Managing the Arctic – Norway’s views

Commentary by Erik Lahnstein, the Norwegian State Secretary.

Changes are taking place in the Arctic. We have a responsibility to make sure that the Arctic remains a peaceful region and to conduct our activities in a safe and environmentally sound way to ensure sustainable development in the region. The Arctic Council is the nucleus of the region’s cooperative framework. In Norway’s view, the EU should play a more active role in the Arctic Council. However, a particular responsibility rests with the coastal states bordering the Arctic Ocean.

Predictable frameworks for sustainable development

The Law of the Sea forms the legal basis for all activities in the Arctic Ocean. Norway’s view is that existing international law provides a predictable framework for handling present and foreseeable challenges in the Arctic. The Arctic Ocean is an ocean surrounded by land under national jurisdiction, and the Law of the Sea already provides a relevant legal framework that regulates activities in the Arctic Ocean. Consequently, calls for a specific treaty to regulate activities in the Arctic are unjustified.

There are few unresolved issues of jurisdiction in the Arctic. In the Ilulissat Declaration (28 May, 2008) the five coastal states bordering the Arctic Ocean stated their continued commitment to the legal framework in the Arctic Ocean and to the orderly settlement of possible overlapping claims.

The prospects of increased activity in the Arctic Ocean require stronger presence on the part of coastal states in order to exercise jurisdiction, sovereign rights and authority in a credible, consistent and predictable manner. Norway is increasing its capacity to this end, and participates actively in the negotiations on a legally binding agreement on search and rescue in the Arctic within the framework of the Arctic Council.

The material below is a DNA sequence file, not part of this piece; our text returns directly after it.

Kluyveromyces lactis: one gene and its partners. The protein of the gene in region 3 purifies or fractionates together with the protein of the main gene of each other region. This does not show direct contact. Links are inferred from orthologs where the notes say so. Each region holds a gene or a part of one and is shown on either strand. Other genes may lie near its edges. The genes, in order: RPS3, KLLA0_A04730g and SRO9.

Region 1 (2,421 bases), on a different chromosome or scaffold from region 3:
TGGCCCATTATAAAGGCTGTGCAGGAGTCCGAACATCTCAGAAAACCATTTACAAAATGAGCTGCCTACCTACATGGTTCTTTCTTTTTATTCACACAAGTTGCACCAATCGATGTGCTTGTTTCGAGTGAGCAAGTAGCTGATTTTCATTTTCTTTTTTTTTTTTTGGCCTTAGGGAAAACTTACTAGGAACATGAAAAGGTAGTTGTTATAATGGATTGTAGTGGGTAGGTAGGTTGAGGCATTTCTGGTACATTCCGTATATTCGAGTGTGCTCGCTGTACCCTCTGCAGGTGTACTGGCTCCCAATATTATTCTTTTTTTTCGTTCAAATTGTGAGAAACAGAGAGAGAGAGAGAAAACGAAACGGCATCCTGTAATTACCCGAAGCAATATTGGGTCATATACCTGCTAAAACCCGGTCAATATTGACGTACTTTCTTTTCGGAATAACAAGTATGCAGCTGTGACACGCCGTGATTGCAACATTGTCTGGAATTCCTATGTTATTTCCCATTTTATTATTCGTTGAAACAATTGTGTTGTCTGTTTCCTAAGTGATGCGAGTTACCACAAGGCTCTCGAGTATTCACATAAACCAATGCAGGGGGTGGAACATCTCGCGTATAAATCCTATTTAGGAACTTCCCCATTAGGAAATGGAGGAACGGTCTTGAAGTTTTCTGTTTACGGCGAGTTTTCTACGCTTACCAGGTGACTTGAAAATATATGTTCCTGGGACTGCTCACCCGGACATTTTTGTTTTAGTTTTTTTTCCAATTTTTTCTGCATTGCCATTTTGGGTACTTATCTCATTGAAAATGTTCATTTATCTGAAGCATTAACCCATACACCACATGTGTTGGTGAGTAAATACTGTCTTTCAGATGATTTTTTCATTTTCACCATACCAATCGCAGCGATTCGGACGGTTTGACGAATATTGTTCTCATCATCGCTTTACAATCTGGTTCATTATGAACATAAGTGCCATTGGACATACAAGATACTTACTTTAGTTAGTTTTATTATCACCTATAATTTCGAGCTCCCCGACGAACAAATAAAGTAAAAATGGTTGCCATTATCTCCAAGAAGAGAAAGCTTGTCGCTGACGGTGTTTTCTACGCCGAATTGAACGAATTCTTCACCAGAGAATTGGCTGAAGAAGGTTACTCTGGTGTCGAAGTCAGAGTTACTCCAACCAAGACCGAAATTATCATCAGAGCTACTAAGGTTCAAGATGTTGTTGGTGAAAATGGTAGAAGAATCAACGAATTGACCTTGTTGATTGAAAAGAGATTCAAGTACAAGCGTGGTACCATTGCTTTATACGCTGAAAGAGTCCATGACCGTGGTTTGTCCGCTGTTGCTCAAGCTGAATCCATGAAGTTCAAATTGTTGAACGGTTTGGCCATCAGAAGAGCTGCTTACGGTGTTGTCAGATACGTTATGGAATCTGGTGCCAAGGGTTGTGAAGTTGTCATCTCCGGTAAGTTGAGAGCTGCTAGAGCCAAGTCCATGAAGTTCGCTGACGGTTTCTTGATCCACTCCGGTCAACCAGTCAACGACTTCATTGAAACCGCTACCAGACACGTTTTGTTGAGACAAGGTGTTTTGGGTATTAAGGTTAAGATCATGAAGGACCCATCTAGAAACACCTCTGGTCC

The fish stocks mainly stay within the national zones of the coastal states, and large-scale commercial fisheries in the central Arctic Ocean are not foreseen in the near future. Regarding shipping, Norway has been a driving force behind the development of a mandatory polar code in the IMO, and we invite European and other nations to close cooperation on this matter.

Circumpolar and regional cooperation is well developed and steadily increasing. The Arctic Council is the most important forum to address issues related to the Arctic region. The indigenous peoples of the High North have been given their rightful place as permanent participants.

In order to further adapt to new challenges in the region, Norway believes that the Arctic Council needs to make more binding decisions, where appropriate. It also needs to enhance its organisational capacity by establishing a permanent secretariat and to further broaden its discussions by including new permanent observers such as the European Commission.

Integrated ocean management

Norway takes an ecosystem-based approach to resource management. Integrated management plans for all relevant sea areas are among our most important tools. Based on ambitious goals, these plans establish a holistic framework for all activities in the relevant sea areas. Our ultimate ambition is that all activities should be managed within a single context, ensuring that the total environmental pressure does not threaten the structure, functioning or productivity of the ecosystems.

Responsible management of all living marine resources based on scientific knowledge is a key Norwegian objective. Regional cooperation is essential to achieve this. Petroleum activities on the Norwegian continental shelf are subject to the highest safety and environmental standards.
Norway welcomes the development of Arctic strategies by Arctic states and other interested parties, including the EU. We are looking forward to continued fruitful cooperation within a bilateral and a regional context.

More information about Norway’s High North policy can be found on the website of the Norwegian Ministry of Foreign Affairs.


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